BILL KURTIS: From NPR and WBEZ Chicago, this is WAIT WAIT... DON'T TELL ME, the NPR news quiz. Doorbuster, make way for Bill-buster - Bill Kurtis. And here is your host at the Chase Bank Auditorium in Chicago, Peter Sagal.
PETER SAGAL, HOST:
Thank you, Bill.
SAGAL: Thank you, everybody. You're so kind. It is Thanksgiving weekend, and if your family is anything like ours, you've managed to exhaust every topic of conversation other than politics, and you're getting dangerously close to turning your in-laws into a human turducken. So...
SAGAL: In order to forestall disaster, fights, the rewriting of wills, why not spend the next hour with us as we revisit some favorite segments and bring you some things you've never heard before?
KURTIS: Or you can tell your father-in-law exactly what you think about presidential golf trips. It's your funeral.
SAGAL: Let's start...
SAGAL: ...With an interview with Olivia Wilde, the actress who directed her first feature film this year, "Booksmart."
KURTIS: Peter asked her what she's best known for.
(SOUNDBITE OF ARCHIVED NPR BROADCAST)
OLIVIA WILDE: I think it is probably "House," but you never know. There's "Tron" fans everywhere. They come out of the woodwork, you know?
SAGAL: I do. They're sort of more of the nerdy variety.
WILDE: (Laughter) Yes. They're also the most awesome. I love the "Tron" fans everywhere. But I have to say, "Drinking Buddies" is a movie I shot in Chicago.
SAGAL: Yes - with our very own Joe Swanberg.
WILDE: And - yes, and I love it very much. And I have to give it up for the Chicago microbrew scene, which is really awesome, and I miss it.
SAGAL: This is great. And...
SAGAL: ...I'm glad you mentioned some of them because obviously, as we've mentioned, you've done some pretty serious Hollywood projects. And Joe Swanberg, a local filmmaker here in Chicago - he's famous for shooting ultra-low-budget movies.
SAGAL: He doesn't script them. He just says, hey, guys. This is your character. Sit here. I'm turning on the camera. Go.
WILDE: Yeah. That's right.
SAGAL: Yeah. And did you enjoy working that way?
WILDE: Oh, my god. I loved it, especially because we were drunk 100% of the time.
WILDE: I tried to emulate it with "Booksmart" with less beer because we had young people.
SAGAL: I understand.
WILDE: But it was still fun.
SAGAL: So let's talk about the movie here. This isn't the first thing you directed. You've done some short films. But this is your first feature, which is very exciting.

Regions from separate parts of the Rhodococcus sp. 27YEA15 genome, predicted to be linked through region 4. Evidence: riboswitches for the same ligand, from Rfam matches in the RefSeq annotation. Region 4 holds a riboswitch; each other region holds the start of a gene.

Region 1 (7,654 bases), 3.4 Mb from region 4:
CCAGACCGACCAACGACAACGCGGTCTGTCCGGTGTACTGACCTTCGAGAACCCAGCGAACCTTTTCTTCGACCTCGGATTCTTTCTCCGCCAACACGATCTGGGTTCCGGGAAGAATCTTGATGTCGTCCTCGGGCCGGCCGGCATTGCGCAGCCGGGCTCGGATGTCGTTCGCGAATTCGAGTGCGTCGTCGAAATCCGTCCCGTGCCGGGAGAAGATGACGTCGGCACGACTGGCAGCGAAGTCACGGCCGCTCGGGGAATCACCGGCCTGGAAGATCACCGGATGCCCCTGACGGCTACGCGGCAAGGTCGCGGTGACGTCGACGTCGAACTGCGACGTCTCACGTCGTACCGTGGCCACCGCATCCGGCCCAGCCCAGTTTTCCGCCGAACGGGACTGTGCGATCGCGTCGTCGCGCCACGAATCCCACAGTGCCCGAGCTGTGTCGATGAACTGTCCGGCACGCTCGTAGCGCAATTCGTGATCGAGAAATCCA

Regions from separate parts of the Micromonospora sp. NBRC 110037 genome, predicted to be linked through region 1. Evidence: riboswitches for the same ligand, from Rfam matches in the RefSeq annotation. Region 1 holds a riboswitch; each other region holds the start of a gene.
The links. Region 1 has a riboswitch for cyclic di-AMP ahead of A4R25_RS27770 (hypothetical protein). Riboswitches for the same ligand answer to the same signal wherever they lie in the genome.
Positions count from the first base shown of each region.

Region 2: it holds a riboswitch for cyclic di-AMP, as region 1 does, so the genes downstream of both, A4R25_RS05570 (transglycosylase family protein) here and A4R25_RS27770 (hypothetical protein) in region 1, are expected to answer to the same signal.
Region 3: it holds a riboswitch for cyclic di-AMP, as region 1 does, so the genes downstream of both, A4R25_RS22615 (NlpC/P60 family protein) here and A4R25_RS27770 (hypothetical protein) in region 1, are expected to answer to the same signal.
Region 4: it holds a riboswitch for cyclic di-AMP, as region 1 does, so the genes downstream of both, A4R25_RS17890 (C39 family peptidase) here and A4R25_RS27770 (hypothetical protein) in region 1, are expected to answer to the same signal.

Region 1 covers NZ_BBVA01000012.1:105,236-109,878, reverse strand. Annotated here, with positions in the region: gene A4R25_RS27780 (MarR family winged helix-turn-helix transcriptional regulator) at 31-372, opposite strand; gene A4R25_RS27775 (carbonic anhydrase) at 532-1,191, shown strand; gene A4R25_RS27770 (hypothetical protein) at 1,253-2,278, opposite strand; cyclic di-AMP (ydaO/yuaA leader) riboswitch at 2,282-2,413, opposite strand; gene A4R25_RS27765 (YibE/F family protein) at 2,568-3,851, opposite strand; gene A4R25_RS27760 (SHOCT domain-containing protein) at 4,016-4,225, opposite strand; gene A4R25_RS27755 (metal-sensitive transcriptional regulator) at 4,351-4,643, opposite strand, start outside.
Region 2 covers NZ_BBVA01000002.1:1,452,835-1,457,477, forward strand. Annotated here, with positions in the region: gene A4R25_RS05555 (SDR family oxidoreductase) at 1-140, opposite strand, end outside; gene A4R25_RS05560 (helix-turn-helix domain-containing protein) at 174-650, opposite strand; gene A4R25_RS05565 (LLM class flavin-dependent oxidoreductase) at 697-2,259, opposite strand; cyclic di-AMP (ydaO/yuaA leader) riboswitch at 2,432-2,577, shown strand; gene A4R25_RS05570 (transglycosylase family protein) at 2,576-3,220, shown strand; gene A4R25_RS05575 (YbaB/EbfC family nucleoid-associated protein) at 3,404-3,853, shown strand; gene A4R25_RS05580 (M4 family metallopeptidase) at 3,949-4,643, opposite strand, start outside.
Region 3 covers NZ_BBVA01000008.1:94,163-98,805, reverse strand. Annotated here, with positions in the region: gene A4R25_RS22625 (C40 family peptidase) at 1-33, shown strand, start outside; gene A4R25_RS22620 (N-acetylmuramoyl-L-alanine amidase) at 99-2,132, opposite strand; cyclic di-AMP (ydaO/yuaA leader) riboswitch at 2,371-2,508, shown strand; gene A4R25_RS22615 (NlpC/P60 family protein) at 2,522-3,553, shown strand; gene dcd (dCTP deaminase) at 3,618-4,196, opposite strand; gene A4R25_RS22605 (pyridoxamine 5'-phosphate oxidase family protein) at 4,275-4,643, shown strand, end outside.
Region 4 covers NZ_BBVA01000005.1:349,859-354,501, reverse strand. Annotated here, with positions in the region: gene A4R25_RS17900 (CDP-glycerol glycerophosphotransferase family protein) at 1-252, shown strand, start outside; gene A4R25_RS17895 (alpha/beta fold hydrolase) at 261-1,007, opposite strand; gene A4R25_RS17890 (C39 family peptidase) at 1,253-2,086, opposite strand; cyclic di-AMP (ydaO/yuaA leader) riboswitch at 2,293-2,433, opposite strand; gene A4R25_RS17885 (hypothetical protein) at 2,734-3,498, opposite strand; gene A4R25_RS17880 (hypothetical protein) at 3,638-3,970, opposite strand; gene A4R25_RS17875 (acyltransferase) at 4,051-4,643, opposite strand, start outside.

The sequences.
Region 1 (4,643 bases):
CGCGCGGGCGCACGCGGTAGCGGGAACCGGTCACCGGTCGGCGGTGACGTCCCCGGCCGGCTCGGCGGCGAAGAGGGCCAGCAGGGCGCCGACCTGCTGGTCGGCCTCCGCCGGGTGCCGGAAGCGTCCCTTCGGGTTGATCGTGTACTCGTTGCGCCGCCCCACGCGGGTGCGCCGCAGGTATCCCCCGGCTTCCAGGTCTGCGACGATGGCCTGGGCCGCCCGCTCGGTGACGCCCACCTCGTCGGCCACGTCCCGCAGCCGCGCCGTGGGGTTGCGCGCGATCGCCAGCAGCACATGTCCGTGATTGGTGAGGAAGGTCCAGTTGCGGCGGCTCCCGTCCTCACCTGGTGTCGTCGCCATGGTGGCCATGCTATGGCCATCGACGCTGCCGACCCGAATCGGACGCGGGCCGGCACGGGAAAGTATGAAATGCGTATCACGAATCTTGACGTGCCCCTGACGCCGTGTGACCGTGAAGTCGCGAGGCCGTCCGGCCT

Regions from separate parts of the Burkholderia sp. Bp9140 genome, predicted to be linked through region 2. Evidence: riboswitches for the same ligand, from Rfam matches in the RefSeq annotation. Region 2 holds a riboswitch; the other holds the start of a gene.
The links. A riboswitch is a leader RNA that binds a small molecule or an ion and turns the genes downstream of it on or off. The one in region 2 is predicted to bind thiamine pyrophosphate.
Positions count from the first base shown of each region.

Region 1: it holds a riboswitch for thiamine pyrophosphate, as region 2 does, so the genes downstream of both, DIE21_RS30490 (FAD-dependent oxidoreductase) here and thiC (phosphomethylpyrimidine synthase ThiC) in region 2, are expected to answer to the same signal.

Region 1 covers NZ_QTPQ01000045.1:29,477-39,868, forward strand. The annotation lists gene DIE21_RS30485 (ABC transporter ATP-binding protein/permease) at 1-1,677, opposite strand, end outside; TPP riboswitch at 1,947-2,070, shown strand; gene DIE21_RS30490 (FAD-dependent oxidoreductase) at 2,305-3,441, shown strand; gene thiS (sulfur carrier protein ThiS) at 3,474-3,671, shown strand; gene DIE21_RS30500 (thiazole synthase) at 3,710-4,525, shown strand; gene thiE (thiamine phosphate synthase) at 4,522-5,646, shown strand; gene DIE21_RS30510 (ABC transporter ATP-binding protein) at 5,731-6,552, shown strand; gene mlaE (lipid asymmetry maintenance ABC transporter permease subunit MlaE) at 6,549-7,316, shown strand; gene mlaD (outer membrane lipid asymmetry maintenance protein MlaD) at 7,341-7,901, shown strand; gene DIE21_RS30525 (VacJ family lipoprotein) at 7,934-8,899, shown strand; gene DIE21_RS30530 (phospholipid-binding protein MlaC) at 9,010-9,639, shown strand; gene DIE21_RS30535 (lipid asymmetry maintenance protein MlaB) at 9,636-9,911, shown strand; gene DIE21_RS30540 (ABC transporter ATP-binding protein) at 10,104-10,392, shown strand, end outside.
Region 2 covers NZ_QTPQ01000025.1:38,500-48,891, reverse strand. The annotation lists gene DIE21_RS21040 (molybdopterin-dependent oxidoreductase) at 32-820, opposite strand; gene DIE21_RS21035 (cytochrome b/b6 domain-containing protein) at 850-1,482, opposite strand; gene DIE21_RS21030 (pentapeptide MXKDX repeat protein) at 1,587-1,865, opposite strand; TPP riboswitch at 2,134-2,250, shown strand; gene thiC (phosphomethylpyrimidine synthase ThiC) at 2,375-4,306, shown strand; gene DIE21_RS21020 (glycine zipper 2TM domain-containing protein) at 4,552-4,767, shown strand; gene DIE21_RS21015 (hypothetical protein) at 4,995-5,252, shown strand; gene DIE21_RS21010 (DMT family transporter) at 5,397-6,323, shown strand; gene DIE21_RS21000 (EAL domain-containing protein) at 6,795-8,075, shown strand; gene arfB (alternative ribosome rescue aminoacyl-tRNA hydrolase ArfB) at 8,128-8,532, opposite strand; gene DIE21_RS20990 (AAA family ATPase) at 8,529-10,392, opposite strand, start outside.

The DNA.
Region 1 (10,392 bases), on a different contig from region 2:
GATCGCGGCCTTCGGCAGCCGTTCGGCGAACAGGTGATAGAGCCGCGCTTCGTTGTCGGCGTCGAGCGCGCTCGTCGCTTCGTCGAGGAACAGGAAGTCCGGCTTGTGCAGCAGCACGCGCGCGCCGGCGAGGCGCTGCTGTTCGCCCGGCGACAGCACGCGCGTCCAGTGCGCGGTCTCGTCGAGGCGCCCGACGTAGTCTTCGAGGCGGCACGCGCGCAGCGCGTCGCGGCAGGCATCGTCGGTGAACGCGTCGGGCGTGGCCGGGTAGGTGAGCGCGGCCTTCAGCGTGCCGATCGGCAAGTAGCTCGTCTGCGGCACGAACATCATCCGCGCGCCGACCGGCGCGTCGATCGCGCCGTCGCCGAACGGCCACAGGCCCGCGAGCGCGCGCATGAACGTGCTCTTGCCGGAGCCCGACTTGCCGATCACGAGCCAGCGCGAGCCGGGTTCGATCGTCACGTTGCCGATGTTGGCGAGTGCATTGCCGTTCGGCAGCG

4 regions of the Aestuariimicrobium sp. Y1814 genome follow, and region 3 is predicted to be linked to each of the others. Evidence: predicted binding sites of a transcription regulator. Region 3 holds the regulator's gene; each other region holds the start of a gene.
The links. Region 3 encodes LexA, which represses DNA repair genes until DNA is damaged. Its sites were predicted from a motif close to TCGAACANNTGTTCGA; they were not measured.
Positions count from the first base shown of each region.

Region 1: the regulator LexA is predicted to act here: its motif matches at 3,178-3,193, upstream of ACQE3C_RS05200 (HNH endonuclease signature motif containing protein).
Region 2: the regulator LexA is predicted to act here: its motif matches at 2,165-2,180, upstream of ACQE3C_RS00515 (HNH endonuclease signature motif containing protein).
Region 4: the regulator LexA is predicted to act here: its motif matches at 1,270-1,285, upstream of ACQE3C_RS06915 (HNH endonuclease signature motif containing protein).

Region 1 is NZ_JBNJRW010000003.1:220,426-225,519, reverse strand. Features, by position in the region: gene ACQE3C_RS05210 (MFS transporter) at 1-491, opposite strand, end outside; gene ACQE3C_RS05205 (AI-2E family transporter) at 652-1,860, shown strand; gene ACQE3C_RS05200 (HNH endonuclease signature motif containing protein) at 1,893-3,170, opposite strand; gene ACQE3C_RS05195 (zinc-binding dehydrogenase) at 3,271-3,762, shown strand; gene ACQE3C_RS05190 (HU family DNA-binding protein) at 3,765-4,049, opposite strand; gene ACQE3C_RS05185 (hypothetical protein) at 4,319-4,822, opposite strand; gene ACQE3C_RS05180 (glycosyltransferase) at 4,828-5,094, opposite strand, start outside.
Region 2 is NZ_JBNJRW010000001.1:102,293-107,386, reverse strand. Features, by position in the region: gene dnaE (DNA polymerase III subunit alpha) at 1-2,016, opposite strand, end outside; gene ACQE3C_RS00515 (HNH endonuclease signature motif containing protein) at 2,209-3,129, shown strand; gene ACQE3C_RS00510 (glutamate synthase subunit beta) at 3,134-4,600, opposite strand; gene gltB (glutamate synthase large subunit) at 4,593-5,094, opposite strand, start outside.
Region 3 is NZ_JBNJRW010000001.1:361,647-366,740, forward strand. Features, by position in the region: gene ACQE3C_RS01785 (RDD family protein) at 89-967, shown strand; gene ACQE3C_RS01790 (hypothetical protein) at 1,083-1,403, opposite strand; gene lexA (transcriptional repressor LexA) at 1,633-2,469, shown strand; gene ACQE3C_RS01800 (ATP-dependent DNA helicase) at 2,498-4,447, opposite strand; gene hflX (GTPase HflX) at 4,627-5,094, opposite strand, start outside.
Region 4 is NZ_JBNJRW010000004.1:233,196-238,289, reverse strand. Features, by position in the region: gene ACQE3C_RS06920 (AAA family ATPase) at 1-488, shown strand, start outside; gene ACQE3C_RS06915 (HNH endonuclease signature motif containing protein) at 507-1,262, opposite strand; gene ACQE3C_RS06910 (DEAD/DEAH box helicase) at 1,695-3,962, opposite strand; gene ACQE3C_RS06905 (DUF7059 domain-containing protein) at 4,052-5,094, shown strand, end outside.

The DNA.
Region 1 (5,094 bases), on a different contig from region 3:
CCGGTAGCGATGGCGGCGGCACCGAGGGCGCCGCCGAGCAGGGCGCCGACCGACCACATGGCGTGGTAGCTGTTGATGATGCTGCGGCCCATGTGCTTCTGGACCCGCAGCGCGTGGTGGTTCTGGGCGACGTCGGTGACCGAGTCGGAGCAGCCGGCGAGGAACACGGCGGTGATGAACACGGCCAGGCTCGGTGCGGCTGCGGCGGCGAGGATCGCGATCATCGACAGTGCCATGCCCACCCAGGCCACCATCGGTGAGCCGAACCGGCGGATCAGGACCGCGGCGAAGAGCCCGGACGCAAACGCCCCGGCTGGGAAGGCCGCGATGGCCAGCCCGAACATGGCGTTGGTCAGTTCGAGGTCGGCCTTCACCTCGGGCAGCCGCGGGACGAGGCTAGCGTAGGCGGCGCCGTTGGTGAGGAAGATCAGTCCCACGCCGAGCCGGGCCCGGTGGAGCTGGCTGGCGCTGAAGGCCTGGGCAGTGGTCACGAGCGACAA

SAGAL: One of the things I've read is that it's very intimidating to be a movie director because even in a low-budget movie, there's a lot of money. There's a lot of people that are all looking to you to be the leader. Did you have to struggle with that? Was that tough for you? Or did you fall naturally into the role?
WILDE: I fell pretty naturally into it because I've been on sets for 17 years, and I was ready to take the reins. You know, I was ready to be the boss. So it wasn't too hard. I enjoyed that part.
SAGAL: Had you been on sets doing all those other projects you've been doing sitting there the whole time going, damn it, I should be in charge?
WILDE: Increasingly, yes
SAGAL: I understand.
SAGAL: Yeah. This movie, "Booksmart" - it's about two young women. They're about to graduate high school. It's also very contemporary. If I'm not mistaken, it takes place right now, the spring of 2019.
WILDE: Yes. That's right.
SAGAL: And you are to me a very young person, but you're not that young.
SAGAL: So did you have to learn stuff about, like, what high school kids are like now and how they were different when you were graduating high school?
WILDE: Yeah. Basically, they're just a lot better now. They're much smarter. They're much cooler. They're much more evolved. They're much more fluid. And then I had to learn some of their cool lingo because I am 100,000 years old, and I had to kind of catch up on how they talk. And they have cool lingo. Like, for the longest time, I didn't know what they meant what they were, like, rad fit, Liv. And I'm, like, what are they saying?
WILDE: But that means outfit, so I pass that on to you.
SAGAL: I'm sorry.
SAGAL: The word...
SAGAL: The word fit.
SAGAL: F-I-T, so the word...
WILDE: F like frog - fit.
SAGAL: Rad fit.
WILDE: Rad fit, man.
SAGAL: Yeah. Did they ever tell you anything that made you think they were just pulling your leg?
WILDE: I'm sure they were the whole time. But they were very, very kind to me.
SAGAL: I have to ask you, this is a movie - as is given away by the title - about two rather brainy girls in high school who, in fact, decide at one point they haven't had enough fun they've been so brainy and working so hard. Was that what you were like in high school?
WILDE: I went to, like, the ultimate nerd high school - just the nerdiest of the nerds - and I was one of them, and I am proud to be. But we didn't have fun parties - unless everyone else did and I just wasn't made aware. But...